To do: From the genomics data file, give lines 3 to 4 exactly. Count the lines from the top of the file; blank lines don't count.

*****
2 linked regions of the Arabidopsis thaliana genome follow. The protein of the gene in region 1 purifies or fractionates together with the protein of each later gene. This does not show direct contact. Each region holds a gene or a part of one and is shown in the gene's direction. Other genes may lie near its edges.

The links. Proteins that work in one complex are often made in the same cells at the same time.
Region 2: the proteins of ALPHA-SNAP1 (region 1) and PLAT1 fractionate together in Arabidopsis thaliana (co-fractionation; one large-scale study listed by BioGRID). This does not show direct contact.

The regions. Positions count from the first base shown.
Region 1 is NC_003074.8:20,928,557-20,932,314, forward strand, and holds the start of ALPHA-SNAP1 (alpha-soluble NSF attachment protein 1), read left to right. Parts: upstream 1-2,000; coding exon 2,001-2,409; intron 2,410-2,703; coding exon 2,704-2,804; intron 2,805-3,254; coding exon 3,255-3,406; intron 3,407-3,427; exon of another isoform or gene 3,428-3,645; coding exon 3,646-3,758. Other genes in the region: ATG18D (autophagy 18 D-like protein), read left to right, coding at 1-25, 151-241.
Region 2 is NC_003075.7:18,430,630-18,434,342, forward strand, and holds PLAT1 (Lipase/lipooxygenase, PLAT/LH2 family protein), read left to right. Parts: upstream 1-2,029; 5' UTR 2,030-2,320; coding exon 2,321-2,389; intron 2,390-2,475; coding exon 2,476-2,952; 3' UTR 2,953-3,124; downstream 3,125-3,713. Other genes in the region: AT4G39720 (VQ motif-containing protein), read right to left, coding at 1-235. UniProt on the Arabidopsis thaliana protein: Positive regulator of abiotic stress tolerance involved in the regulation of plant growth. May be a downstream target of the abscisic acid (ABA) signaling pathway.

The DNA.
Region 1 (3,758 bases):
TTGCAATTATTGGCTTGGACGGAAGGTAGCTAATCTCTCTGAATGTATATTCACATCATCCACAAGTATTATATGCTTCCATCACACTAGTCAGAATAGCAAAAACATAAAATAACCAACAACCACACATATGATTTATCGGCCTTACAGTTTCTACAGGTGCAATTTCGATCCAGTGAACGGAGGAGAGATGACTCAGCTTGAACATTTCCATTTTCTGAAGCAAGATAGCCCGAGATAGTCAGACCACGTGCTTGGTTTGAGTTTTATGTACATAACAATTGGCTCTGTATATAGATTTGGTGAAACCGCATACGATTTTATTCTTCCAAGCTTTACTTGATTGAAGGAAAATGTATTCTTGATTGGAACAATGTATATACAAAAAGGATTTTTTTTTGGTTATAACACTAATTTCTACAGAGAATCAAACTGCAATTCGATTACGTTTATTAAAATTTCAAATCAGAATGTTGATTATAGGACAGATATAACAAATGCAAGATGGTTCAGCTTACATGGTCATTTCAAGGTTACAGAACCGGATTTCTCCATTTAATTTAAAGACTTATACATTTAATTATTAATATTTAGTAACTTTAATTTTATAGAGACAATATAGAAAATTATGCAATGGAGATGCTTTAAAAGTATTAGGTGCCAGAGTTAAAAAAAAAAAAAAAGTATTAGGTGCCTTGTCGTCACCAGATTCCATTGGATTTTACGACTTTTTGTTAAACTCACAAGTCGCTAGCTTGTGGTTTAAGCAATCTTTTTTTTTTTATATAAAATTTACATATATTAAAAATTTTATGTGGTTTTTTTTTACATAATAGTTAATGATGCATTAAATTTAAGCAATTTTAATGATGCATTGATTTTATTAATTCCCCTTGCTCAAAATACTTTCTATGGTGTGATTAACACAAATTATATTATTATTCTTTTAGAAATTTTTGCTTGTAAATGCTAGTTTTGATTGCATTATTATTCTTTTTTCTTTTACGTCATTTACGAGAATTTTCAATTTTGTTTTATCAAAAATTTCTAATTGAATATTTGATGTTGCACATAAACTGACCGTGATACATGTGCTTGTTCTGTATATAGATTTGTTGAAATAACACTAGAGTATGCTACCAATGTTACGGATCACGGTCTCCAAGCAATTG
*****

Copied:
Region 2: the proteins of ALPHA-SNAP1 (region 1) and PLAT1 fractionate together in Arabidopsis thaliana (co-fractionation; one large-scale study listed by BioGRID). This does not show direct contact.

The regions. Positions count from the first base shown.